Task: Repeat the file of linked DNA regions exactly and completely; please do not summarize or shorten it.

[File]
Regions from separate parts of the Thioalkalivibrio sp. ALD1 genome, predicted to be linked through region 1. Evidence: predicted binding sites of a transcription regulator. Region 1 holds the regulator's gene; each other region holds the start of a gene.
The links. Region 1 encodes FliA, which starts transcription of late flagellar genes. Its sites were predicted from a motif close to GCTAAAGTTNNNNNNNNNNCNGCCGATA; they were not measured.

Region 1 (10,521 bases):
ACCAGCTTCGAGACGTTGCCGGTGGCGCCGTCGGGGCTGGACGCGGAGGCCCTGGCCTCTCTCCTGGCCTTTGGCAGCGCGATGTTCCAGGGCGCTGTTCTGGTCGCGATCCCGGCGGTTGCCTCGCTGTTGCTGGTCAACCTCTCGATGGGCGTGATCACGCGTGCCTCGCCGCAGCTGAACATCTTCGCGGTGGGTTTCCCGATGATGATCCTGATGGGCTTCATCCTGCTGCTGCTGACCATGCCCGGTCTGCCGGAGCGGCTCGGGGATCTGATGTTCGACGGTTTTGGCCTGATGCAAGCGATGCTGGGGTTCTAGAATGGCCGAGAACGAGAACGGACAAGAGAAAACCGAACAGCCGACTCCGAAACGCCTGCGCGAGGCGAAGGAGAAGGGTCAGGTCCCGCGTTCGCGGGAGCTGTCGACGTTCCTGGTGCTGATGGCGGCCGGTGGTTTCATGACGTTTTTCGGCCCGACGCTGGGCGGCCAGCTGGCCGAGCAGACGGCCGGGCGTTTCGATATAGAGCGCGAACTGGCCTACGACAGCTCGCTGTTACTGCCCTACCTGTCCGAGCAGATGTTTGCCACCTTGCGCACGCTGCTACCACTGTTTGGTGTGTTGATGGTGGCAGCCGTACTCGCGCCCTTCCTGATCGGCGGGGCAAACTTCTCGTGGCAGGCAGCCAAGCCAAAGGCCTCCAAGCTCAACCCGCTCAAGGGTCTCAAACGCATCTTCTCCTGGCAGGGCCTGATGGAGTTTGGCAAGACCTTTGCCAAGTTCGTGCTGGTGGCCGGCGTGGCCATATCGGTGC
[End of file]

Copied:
Regions from separate parts of the Thioalkalivibrio sp. ALD1 genome, predicted to be linked through region 1. Evidence: predicted binding sites of a transcription regulator. Region 1 holds the regulator's gene; each other region holds the start of a gene.
The links. Region 1 encodes FliA, which starts transcription of late flagellar genes. Its sites were predicted from a motif close to GCTAAAGTTNNNNNNNNNNCNGCCGATA; they were not measured.

Region 1 (10,521 bases):
ACCAGCTTCGAGACGTTGCCGGTGGCGCCGTCGGGGCTGGACGCGGAGGCCCTGGCCTCTCTCCTGGCCTTTGGCAGCGCGATGTTCCAGGGCGCTGTTCTGGTCGCGATCCCGGCGGTTGCCTCGCTGTTGCTGGTCAACCTCTCGATGGGCGTGATCACGCGTGCCTCGCCGCAGCTGAACATCTTCGCGGTGGGTTTCCCGATGATGATCCTGATGGGCTTCATCCTGCTGCTGCTGACCATGCCCGGTCTGCCGGAGCGGCTCGGGGATCTGATGTTCGACGGTTTTGGCCTGATGCAAGCGATGCTGGGGTTCTAGAATGGCCGAGAACGAGAACGGACAAGAGAAAACCGAACAGCCGACTCCGAAACGCCTGCGCGAGGCGAAGGAGAAGGGTCAGGTCCCGCGTTCGCGGGAGCTGTCGACGTTCCTGGTGCTGATGGCGGCCGGTGGTTTCATGACGTTTTTCGGCCCGACGCTGGGCGGCCAGCTGGCCGAGCAGACGGCCGGGCGTTTCGATATAGAGCGCGAACTGGCCTACGACAGCTCGCTGTTACTGCCCTACCTGTCCGAGCAGATGTTTGCCACCTTGCGCACGCTGCTACCACTGTTTGGTGTGTTGATGGTGGCAGCCGTACTCGCGCCCTTCCTGATCGGCGGGGCAAACTTCTCGTGGCAGGCAGCCAAGCCAAAGGCCTCCAAGCTCAACCCGCTCAAGGGTCTCAAACGCATCTTCTCCTGGCAGGGCCTGATGGAGTTTGGCAAGACCTTTGCCAAGTTCGTGCTGGTGGCCGGCGTGGCCATATCGGTGC